I work for Baltimore City Public Schools. So did my parents. When school resumes in the fall -- however it resumes -- it will be my tenth year in the public schools. This means that there are things about my job and my day-to-day that are givens.
Number 1: Black lives matter.
Number 2: We fight systemic injustice every day.
Number 3: The fight is long, difficult, and sometimes painful.
I am trained as a historian of the African American experience, and I come from a line of black female educators on my mother's side. Because of this, I know that the schoolhouse is a powerful site of resistance against white supremacy--whether it's a public early college like Bard Baltimore, the schools that were integrated in the 1950s, the one-room schools that were often all that freed slaves could take advantage of, or the snatches of lessons, overheard and unintended, that were the way Frederick Douglass learned to write.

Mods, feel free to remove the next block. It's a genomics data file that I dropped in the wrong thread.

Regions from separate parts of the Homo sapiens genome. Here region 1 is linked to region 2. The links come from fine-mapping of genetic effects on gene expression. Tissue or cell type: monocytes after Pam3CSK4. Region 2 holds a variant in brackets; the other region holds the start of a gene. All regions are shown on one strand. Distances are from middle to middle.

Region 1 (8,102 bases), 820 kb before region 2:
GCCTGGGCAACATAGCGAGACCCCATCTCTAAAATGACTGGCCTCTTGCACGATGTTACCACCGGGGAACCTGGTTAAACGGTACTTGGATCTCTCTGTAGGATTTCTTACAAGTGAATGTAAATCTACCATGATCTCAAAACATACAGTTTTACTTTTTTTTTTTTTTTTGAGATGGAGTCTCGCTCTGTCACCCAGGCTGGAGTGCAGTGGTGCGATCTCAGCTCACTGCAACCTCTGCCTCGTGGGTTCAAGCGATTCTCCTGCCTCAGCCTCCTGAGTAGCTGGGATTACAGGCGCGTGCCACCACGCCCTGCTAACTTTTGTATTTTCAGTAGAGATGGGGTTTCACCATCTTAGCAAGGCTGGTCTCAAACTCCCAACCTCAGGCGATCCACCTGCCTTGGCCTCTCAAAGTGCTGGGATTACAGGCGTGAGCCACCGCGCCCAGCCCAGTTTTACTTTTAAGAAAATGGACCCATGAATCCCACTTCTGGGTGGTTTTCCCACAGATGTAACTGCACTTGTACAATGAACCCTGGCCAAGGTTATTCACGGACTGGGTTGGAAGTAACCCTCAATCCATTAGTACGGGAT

The present moment demands from each of us, what will you be doing 6 months from now, when the front pages are occupied by something else, in the fight for racial justice? For me, almost ten years ago, I chose the schools and I chose Baltimore. What choice will you make?
Dr. Francesca Gamber is the Principal of Bard High School Early College Baltimore.